What is Special Relativity (4)
How did we get our formula?
First, we assumed the swimmer's motion is relative, and let him do a round trip along the bank, that is why the c-v and c+v are there.
Then, we assumed the swimmer's motion is absolute. That is to say, whether relative to the bank or to the river water, the swimmer's speed is always c.
In the end, to make up the difference between the average speed in relative motion and in absolute motion, we have no choice but to make the clock slower or to make the ruler shorter.
Einstein did exactly the same thing!
Just replace the swimmer with a beam of light, our illustration works exactly the same for Special Relativity.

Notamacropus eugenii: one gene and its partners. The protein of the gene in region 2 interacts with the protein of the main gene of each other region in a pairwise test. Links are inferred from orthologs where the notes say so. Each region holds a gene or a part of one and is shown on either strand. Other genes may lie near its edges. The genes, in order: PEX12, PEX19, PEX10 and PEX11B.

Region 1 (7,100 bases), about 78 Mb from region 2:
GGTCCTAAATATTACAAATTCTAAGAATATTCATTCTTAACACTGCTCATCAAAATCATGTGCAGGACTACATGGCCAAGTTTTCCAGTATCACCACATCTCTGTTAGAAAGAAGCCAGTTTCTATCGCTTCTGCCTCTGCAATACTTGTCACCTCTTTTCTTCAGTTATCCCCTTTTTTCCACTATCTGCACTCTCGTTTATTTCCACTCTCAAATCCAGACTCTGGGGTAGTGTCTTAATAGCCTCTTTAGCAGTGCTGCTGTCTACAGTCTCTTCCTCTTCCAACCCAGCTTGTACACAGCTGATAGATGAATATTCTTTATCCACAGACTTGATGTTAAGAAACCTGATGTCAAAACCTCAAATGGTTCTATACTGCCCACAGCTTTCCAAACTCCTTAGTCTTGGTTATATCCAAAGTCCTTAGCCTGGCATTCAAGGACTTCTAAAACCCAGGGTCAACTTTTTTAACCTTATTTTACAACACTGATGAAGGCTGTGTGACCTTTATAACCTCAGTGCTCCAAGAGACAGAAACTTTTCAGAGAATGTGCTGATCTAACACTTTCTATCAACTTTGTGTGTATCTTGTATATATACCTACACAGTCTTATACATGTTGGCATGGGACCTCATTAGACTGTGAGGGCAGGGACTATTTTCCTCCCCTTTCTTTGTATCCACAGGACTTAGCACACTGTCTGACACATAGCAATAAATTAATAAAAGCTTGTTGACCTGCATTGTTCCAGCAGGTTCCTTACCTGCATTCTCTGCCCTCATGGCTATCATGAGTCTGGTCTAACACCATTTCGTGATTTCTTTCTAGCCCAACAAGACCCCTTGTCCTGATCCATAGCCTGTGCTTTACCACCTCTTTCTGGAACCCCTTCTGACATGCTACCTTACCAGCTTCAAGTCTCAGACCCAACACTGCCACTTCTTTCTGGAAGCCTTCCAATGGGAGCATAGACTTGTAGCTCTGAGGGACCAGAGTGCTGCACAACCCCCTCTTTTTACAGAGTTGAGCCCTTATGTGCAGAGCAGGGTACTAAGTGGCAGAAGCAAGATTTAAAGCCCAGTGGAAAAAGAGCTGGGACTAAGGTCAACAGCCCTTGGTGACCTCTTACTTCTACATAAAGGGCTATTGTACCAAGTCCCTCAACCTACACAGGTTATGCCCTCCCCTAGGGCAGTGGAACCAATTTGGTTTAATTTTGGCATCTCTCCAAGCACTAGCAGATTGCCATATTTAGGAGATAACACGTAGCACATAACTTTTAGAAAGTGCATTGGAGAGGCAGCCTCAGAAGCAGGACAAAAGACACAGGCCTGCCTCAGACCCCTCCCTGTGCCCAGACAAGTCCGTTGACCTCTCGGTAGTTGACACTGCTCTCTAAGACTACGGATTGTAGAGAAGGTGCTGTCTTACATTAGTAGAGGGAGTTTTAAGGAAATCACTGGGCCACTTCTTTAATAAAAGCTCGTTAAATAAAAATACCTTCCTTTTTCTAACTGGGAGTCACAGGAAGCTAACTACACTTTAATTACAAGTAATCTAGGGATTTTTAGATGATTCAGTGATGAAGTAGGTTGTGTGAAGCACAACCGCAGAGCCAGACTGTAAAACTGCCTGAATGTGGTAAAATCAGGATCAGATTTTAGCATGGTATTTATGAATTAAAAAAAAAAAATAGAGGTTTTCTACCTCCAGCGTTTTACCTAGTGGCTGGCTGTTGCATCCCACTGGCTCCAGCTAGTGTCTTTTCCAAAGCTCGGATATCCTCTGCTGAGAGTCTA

First, Einstein assumed the motion of light is relative, and let light do a round trip along the x axises of the reference frames, that is where the c-v and c+v in his first equation came from.
Then, he assumed that the motion of light is absolute. That is, light moves at the same speed c in all reference frames.
To compensate for the speed loss caused by the relative motion, the observed distance and time were adjusted.